- iMac (Rev. A and B) (1998, PowerPC 750 aka G3)
- iMac (Rev. C) (266MHz) / iMac (Rev. D) (333MHz) (1999, PowerPC 750 aka G3)
- Power Macintosh G3 (Blue and White) (1999, PowerPC 750 aka G3)
- PowerBook G3 (Bronze Keyboard) (1999, PowerPC 750 aka G3) (Sometimes referred to by its development codename of Lombard in order to distinguish it from the second generation PowerBook G3s)
- iBook (1999, PowerPC 750 aka G3) (Also sold as the iBook SE)
- Power Macintosh G4 (PCI Graphics) (1999, PowerPC 7400 aka G4)
- Power Macintosh G4 (AGP Graphics) (1999, PowerPC 7400 aka G4)
- iMac (Slot Loading) / iMac DV (1999, PowerPC 750 aka G3) (Also sold as/upgraded as the iMac DV SE, iMac DV/SE, and iMac DV+)
- PowerBook G3 (Firewire) (2000, PowerPC 750 aka G3) (Sometimes referred to by its development codename Pismo in order to distinguish it from the other PowerBook G3s)
- iMac (Summer 2000) (2000, PowerPC 750 aka G3)
- Power Macintosh G4 (Gigabit Ethernet) (2000, PowerPC
7400 aka G4)
- Power Macintosh G4 Cube (2000, PowerPC 7400 aka G4)
- iBook (Firewire) (2000, PowerPC 750cx aka G3) (Also sold as the iBook SE (FireWire))
- Power Macintosh G4 (Digital Audio) (2001, PowerPC
7400 aka G4)
- PowerBook G4 (2001, PowerPC 7410 aka G4)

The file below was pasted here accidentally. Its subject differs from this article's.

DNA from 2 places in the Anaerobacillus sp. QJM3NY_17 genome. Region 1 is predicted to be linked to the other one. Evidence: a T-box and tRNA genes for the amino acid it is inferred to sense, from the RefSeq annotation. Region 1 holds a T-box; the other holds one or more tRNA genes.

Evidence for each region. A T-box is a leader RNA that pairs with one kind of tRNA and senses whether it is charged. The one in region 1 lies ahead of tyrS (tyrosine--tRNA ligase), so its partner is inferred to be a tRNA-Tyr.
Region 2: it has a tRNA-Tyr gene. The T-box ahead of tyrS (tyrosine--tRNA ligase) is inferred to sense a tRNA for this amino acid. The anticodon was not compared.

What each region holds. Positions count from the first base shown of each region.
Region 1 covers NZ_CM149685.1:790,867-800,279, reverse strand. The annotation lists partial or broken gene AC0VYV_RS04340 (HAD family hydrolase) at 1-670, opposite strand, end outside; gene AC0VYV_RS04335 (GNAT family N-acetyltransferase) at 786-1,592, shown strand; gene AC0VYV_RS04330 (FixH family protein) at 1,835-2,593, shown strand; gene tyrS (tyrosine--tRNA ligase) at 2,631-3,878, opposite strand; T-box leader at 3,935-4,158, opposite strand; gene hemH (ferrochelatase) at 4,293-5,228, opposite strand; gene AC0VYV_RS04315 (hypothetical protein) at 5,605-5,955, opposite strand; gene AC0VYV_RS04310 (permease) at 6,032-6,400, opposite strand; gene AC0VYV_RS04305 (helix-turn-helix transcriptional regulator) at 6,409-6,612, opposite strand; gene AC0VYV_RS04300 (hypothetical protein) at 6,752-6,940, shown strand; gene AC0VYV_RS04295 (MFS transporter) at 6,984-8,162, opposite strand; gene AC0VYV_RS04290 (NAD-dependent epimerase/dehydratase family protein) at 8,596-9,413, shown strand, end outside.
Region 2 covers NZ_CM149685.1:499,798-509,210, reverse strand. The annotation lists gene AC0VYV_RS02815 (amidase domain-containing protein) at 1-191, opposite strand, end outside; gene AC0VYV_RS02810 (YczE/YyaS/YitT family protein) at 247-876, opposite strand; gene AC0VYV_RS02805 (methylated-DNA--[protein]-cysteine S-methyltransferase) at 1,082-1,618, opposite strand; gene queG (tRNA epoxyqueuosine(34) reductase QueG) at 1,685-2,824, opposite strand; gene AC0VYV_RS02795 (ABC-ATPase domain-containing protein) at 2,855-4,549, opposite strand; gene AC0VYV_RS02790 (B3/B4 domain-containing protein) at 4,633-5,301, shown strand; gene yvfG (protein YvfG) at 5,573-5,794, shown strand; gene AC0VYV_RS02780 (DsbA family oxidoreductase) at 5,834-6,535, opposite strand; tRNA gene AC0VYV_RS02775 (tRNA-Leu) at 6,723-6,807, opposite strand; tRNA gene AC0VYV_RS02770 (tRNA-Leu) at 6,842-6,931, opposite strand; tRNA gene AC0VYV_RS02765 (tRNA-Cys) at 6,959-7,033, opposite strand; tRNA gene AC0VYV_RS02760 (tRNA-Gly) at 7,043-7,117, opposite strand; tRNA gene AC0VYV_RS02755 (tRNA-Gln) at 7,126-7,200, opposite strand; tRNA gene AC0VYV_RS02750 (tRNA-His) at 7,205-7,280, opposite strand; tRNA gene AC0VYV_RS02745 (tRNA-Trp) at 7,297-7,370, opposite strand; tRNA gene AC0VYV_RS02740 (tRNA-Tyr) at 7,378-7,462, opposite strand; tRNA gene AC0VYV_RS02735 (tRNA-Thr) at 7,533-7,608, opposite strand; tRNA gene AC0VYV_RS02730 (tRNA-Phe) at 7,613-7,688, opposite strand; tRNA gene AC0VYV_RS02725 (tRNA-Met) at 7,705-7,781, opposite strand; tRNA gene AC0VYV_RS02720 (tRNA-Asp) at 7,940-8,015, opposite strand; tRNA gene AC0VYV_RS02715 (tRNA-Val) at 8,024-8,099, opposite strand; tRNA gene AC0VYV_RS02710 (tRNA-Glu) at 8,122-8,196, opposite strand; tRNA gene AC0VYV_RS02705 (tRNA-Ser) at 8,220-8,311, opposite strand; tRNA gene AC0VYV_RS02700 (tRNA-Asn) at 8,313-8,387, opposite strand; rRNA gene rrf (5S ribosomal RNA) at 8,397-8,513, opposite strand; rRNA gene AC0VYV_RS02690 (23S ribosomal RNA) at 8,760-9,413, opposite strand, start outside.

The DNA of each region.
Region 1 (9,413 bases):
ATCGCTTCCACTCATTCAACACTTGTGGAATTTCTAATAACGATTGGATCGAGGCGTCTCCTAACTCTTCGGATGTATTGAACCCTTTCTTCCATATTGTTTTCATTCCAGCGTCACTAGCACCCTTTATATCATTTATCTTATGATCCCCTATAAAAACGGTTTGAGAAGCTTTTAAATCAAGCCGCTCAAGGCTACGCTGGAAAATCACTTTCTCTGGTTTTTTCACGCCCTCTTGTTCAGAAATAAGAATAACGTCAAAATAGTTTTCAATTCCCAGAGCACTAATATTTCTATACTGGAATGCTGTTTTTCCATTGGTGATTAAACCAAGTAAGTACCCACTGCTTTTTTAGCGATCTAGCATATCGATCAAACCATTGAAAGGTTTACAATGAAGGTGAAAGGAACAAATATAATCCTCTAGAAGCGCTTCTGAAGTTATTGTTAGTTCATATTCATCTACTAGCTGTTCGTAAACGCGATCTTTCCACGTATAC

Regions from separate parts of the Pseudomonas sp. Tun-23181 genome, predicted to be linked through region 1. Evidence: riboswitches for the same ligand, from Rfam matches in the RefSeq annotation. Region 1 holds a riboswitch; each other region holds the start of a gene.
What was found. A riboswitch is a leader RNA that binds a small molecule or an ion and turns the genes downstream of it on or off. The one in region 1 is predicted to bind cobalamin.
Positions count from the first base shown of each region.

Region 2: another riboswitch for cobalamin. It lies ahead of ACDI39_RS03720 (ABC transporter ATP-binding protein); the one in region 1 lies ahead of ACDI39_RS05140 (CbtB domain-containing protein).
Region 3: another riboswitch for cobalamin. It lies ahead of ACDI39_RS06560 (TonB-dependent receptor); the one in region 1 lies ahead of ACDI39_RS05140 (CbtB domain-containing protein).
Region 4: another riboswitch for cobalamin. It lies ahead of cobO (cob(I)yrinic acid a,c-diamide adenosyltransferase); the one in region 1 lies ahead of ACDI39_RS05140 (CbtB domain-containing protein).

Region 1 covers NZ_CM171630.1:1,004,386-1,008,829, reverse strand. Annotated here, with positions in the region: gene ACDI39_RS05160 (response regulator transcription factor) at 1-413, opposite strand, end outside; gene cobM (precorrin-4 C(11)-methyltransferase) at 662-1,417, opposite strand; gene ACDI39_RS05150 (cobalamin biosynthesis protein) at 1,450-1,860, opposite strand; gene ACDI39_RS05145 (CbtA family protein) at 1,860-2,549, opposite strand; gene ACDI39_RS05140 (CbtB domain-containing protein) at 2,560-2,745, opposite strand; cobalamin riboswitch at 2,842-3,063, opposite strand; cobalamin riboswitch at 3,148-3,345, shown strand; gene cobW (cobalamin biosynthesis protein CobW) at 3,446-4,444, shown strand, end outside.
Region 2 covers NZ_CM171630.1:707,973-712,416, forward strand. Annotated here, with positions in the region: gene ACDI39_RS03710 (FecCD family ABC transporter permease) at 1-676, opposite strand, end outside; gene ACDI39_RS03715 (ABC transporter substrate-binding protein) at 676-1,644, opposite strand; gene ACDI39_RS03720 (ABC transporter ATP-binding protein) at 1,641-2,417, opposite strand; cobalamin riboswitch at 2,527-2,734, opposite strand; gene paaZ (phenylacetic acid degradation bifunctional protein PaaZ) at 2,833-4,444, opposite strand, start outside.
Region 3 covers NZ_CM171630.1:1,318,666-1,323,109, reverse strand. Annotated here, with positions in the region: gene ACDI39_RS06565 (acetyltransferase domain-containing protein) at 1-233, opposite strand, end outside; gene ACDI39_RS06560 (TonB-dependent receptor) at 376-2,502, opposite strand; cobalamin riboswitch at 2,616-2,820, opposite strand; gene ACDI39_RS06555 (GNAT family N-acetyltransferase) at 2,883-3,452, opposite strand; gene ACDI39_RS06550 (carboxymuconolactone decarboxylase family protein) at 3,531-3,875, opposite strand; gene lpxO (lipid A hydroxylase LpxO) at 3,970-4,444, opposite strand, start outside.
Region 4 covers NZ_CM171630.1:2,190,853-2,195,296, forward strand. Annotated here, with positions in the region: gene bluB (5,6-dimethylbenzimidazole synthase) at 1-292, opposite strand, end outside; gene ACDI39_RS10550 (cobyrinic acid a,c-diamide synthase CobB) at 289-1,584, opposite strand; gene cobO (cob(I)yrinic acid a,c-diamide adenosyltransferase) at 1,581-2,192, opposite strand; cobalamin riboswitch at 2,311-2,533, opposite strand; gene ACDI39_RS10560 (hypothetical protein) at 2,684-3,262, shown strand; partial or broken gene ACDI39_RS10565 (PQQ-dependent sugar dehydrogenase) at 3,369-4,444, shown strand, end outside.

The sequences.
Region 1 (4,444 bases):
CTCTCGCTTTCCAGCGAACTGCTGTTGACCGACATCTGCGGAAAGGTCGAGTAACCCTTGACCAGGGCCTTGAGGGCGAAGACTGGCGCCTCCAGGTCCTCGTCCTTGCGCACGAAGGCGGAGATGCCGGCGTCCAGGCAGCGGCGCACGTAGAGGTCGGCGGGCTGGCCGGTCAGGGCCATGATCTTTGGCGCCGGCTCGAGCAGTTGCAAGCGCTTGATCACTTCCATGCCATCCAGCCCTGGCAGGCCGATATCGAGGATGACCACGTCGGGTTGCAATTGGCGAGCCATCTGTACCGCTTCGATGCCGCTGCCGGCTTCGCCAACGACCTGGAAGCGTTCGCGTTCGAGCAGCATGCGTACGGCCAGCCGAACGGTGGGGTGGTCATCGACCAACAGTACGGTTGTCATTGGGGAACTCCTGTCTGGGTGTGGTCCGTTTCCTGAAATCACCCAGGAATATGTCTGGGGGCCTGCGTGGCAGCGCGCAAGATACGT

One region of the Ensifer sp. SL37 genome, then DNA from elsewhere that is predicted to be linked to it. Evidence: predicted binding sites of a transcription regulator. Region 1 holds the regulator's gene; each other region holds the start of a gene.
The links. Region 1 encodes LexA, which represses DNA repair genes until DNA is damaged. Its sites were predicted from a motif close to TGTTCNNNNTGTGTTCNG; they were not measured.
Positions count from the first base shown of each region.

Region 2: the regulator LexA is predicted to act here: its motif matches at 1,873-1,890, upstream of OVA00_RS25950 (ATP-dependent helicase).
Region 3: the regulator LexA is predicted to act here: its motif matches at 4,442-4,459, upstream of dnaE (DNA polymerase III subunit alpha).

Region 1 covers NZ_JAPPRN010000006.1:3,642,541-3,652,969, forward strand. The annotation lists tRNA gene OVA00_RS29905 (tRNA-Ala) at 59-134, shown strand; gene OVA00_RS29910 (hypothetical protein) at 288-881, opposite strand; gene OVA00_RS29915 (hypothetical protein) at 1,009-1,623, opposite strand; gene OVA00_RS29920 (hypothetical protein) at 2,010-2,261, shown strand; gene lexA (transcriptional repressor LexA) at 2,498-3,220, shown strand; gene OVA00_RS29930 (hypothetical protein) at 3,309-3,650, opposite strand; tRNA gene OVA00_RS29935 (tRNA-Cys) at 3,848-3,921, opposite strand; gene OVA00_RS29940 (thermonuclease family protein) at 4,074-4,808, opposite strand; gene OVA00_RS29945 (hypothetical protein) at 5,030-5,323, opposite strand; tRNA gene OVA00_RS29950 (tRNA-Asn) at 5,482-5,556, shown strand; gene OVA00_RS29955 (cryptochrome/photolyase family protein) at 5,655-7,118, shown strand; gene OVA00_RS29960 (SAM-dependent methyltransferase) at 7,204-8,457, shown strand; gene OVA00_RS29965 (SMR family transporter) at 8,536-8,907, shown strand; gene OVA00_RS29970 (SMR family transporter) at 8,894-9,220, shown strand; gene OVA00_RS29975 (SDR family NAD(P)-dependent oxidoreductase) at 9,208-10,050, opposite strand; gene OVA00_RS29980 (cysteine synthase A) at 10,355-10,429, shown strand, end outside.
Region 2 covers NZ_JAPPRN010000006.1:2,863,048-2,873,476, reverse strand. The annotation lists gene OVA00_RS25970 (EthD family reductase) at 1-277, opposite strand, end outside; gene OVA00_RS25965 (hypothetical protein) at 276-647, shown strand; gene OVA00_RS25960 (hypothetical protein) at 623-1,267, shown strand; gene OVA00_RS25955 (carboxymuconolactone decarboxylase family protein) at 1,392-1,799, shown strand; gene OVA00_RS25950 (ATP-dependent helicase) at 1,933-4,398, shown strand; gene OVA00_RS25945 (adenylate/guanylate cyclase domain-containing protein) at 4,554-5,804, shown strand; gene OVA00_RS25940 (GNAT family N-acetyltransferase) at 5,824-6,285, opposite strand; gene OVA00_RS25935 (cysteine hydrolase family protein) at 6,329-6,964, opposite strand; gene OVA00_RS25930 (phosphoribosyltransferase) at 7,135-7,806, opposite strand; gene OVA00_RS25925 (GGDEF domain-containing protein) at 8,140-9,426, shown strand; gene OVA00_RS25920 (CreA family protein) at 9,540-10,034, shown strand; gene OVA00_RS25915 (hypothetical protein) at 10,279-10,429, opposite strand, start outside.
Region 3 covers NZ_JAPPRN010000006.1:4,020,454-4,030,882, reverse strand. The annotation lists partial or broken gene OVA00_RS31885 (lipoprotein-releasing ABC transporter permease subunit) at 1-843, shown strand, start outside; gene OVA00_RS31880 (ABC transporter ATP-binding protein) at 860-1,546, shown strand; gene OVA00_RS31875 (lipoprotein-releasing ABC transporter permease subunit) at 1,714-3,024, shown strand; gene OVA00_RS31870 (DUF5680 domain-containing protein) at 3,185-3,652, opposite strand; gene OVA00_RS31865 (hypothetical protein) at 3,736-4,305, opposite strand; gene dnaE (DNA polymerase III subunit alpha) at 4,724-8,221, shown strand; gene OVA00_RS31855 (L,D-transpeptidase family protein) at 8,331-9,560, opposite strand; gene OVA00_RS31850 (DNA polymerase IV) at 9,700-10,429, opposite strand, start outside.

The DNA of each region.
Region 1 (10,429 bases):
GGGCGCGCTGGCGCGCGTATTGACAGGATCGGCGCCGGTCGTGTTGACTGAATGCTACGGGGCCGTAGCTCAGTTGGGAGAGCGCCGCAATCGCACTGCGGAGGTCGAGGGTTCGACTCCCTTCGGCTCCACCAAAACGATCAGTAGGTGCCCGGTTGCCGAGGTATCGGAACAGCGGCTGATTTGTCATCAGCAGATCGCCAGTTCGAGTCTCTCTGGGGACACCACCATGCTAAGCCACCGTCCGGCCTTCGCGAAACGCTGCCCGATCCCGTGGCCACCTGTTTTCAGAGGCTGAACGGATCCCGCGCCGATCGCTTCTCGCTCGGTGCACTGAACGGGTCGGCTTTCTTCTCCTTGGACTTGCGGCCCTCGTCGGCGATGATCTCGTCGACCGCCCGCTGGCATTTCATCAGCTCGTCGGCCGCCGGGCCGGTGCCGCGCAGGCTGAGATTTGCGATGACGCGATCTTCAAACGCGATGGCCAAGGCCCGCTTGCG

- iMac (Early 2001) (2001, PowerPC 750 (400MHz) or PowerPC 750cx (500MHz) both aka G3) (Also sold as the iMac SE (Early 2001)
- iMac (Summer 2001) (2001, PowerPC 750cx aka G3)
- iBook (Dual USB) (2001, PowerPC 750cx aka G3) (Upgraded as iBook (Late 2001), iBook (14-inch), iBook (Mid 2002), and iBook (Late 2002), the latter two with a PowerPC 750fx)
- Power Macintosh G4 (Quicksilver) (2001, PowerPC 7450 aka G4) (Also sold as the Power Macintosh G4 (Quicksilver 2002))
- PowerBook G4 (Gigabit Ethernet) (2001, PowerPC 7450 aka G4)
- iMac (Flat Panel) (2002, PowerPC 7450 aka G4) (Upgraded as iMac (17-inch), iMac (Early 2003) and iMac (USB 2.0) -- the latter two with a PowerPC 7455)
- eMac (2002, PowerPC 7450 aka G4) (Upgraded as eMac (ATI Graphics) with a PowerPC 7455
- PowerBook G4 (DVI) (2002, PowerPC 7450 aka G4) (Upgraded as PowerBook G4 (1 Ghz/867 MHz) with a PowerPC 7455)
- Xserve (2002, PowerPC 7455 aka G4) (
- Power Macintosh G4 (Mirrored Drive Doors) (2002, PowerPC 7455 aka G4)
- Power Macintosh G4 (FW 800) (2003, PowerPC 7455 aka G4)
- PowerBook G4 (12-inch) (2003, PowerPC 7455 aka G4) (Upgraded as PowerBook G4 (12-inch DVI) with a PowerPC 7447)
- PowerBook G4 (17-inch) (2003, PowerPC 7455 aka G4) (Upgraded as PowerBook G4 (12-inch 1.33 GHz) with a PowerPC 7447)
- Power Macintosh G5 (2003, PowerPC 970 aka G5)
- PowerBook G4 (15-inch FW 800) (2003, PowerPC 7447 aka G4)
- iBook G4 (2003, PowerPC 7455 aka G4)
- Xserve G5 (2004, PowerPC 970 aka G5)
It should be noted a breakdown of what are normally classified as third generation Power Macintoshes down into further generations is possible. Although there are numerous variations as to how this could be done, this noder humbly suggests that the best spot to end the third generation and begin the fourth would be with the introduction of the G5 and the subsequent move from 32 to 64 bit computing.
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Index: Power Macintosh
- My own recollections
Am I missing something? Want to know why something was classified as an upgrade and not a separate product? Let me know.